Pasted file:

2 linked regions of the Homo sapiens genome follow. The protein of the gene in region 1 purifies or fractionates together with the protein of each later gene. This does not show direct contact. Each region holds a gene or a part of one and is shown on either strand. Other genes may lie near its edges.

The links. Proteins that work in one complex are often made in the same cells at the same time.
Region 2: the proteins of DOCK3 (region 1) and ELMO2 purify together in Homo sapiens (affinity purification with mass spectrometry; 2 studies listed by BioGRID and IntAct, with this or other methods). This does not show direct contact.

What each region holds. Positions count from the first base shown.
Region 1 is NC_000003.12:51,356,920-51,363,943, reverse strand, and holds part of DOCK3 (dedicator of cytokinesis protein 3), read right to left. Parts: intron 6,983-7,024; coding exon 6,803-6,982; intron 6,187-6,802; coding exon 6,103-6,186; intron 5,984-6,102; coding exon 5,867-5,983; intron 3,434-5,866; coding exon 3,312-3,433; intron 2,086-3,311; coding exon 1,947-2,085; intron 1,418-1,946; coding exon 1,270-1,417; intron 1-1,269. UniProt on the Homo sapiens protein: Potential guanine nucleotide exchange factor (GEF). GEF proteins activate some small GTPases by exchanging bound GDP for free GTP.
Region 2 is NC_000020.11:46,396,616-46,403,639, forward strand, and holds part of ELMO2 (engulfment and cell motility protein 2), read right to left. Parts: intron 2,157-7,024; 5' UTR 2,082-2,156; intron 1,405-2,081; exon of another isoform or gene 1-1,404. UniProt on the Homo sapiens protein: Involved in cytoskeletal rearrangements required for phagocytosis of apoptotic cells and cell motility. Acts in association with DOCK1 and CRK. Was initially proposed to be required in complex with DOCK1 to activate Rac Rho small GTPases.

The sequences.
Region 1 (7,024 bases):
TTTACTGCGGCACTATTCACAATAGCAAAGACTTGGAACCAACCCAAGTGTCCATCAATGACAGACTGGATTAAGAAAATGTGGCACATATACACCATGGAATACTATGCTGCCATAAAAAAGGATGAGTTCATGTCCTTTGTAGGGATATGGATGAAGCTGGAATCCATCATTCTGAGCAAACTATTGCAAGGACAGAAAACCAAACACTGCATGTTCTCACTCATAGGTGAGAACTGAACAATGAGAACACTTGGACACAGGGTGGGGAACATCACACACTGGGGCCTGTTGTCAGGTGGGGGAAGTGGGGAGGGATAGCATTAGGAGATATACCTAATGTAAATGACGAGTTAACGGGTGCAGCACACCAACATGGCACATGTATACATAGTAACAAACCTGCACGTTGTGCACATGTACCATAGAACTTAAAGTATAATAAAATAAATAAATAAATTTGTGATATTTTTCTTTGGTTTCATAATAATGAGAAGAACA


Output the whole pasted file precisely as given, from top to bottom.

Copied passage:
2 linked regions of the Homo sapiens genome follow. The protein of the gene in region 1 purifies or fractionates together with the protein of each later gene. This does not show direct contact. Each region holds a gene or a part of one and is shown on either strand. Other genes may lie near its edges.

The links. Proteins that work in one complex are often made in the same cells at the same time.
Region 2: the proteins of DOCK3 (region 1) and ELMO2 purify together in Homo sapiens (affinity purification with mass spectrometry; 2 studies listed by BioGRID and IntAct, with this or other methods). This does not show direct contact.

What each region holds. Positions count from the first base shown.
Region 1 is NC_000003.12:51,356,920-51,363,943, reverse strand, and holds part of DOCK3 (dedicator of cytokinesis protein 3), read right to left. Parts: intron 6,983-7,024; coding exon 6,803-6,982; intron 6,187-6,802; coding exon 6,103-6,186; intron 5,984-6,102; coding exon 5,867-5,983; intron 3,434-5,866; coding exon 3,312-3,433; intron 2,086-3,311; coding exon 1,947-2,085; intron 1,418-1,946; coding exon 1,270-1,417; intron 1-1,269. UniProt on the Homo sapiens protein: Potential guanine nucleotide exchange factor (GEF). GEF proteins activate some small GTPases by exchanging bound GDP for free GTP.
Region 2 is NC_000020.11:46,396,616-46,403,639, forward strand, and holds part of ELMO2 (engulfment and cell motility protein 2), read right to left. Parts: intron 2,157-7,024; 5' UTR 2,082-2,156; intron 1,405-2,081; exon of another isoform or gene 1-1,404. UniProt on the Homo sapiens protein: Involved in cytoskeletal rearrangements required for phagocytosis of apoptotic cells and cell motility. Acts in association with DOCK1 and CRK. Was initially proposed to be required in complex with DOCK1 to activate Rac Rho small GTPases.

The sequences.
Region 1 (7,024 bases):
TTTACTGCGGCACTATTCACAATAGCAAAGACTTGGAACCAACCCAAGTGTCCATCAATGACAGACTGGATTAAGAAAATGTGGCACATATACACCATGGAATACTATGCTGCCATAAAAAAGGATGAGTTCATGTCCTTTGTAGGGATATGGATGAAGCTGGAATCCATCATTCTGAGCAAACTATTGCAAGGACAGAAAACCAAACACTGCATGTTCTCACTCATAGGTGAGAACTGAACAATGAGAACACTTGGACACAGGGTGGGGAACATCACACACTGGGGCCTGTTGTCAGGTGGGGGAAGTGGGGAGGGATAGCATTAGGAGATATACCTAATGTAAATGACGAGTTAACGGGTGCAGCACACCAACATGGCACATGTATACATAGTAACAAACCTGCACGTTGTGCACATGTACCATAGAACTTAAAGTATAATAAAATAAATAAATAAATTTGTGATATTTTTCTTTGGTTTCATAATAATGAGAAGAACA